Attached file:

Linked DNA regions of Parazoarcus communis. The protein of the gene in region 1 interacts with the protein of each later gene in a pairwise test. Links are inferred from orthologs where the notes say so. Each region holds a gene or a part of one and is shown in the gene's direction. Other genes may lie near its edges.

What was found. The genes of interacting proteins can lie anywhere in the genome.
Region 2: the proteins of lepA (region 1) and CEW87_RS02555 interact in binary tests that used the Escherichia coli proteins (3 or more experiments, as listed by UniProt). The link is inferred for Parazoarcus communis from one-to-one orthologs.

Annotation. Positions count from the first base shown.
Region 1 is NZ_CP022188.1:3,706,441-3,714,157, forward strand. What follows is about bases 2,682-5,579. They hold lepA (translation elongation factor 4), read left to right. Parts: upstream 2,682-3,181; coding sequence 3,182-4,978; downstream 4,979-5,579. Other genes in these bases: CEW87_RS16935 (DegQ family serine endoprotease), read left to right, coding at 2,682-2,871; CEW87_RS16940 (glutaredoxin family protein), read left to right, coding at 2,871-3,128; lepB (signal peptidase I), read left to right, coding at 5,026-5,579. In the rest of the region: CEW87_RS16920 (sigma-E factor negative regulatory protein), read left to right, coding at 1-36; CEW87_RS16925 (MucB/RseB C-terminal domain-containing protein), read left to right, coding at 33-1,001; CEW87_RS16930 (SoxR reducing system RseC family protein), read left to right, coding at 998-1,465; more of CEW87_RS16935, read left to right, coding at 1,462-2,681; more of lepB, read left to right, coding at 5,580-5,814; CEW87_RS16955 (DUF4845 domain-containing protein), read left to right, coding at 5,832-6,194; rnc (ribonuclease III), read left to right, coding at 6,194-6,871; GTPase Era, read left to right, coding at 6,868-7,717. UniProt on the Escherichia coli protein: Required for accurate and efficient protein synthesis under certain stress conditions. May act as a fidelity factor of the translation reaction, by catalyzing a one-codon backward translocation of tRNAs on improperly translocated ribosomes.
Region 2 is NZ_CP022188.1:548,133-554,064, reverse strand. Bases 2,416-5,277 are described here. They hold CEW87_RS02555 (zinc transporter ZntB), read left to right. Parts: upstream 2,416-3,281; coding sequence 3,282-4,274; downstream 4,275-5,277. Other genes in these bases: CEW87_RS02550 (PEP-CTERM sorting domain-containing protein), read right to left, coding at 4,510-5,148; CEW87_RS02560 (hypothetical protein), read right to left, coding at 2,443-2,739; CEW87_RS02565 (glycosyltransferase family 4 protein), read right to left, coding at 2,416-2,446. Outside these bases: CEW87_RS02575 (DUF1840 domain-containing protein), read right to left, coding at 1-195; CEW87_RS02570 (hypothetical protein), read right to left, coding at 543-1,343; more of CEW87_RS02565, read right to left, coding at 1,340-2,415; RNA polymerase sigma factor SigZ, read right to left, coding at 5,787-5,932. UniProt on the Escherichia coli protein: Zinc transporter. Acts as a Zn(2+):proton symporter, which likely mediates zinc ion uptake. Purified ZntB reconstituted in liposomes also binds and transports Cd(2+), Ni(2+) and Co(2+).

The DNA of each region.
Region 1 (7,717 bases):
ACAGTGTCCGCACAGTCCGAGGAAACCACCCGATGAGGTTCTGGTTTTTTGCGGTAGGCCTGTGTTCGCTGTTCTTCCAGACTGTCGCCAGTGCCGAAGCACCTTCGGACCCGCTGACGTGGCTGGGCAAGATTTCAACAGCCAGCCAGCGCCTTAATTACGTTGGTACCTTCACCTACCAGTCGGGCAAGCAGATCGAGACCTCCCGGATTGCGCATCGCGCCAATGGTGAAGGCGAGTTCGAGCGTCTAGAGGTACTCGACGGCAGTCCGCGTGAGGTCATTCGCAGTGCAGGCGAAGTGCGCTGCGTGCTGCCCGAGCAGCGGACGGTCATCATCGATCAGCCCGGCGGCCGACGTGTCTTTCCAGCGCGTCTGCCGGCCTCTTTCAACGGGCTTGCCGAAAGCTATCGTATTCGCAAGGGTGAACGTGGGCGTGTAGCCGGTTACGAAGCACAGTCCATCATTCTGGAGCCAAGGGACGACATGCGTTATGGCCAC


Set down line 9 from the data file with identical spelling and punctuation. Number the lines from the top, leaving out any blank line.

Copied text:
ACAGTGTCCGCACAGTCCGAGGAAACCACCCGATGAGGTTCTGGTTTTTTGCGGTAGGCCTGTGTTCGCTGTTCTTCCAGACTGTCGCCAGTGCCGAAGCACCTTCGGACCCGCTGACGTGGCTGGGCAAGATTTCAACAGCCAGCCAGCGCCTTAATTACGTTGGTACCTTCACCTACCAGTCGGGCAAGCAGATCGAGACCTCCCGGATTGCGCATCGCGCCAATGGTGAAGGCGAGTTCGAGCGTCTAGAGGTACTCGACGGCAGTCCGCGTGAGGTCATTCGCAGTGCAGGCGAAGTGCGCTGCGTGCTGCCCGAGCAGCGGACGGTCATCATCGATCAGCCCGGCGGCCGACGTGTCTTTCCAGCGCGTCTGCCGGCCTCTTTCAACGGGCTTGCCGAAAGCTATCGTATTCGCAAGGGTGAACGTGGGCGTGTAGCCGGTTACGAAGCACAGTCCATCATTCTGGAGCCAAGGGACGACATGCGTTATGGCCAC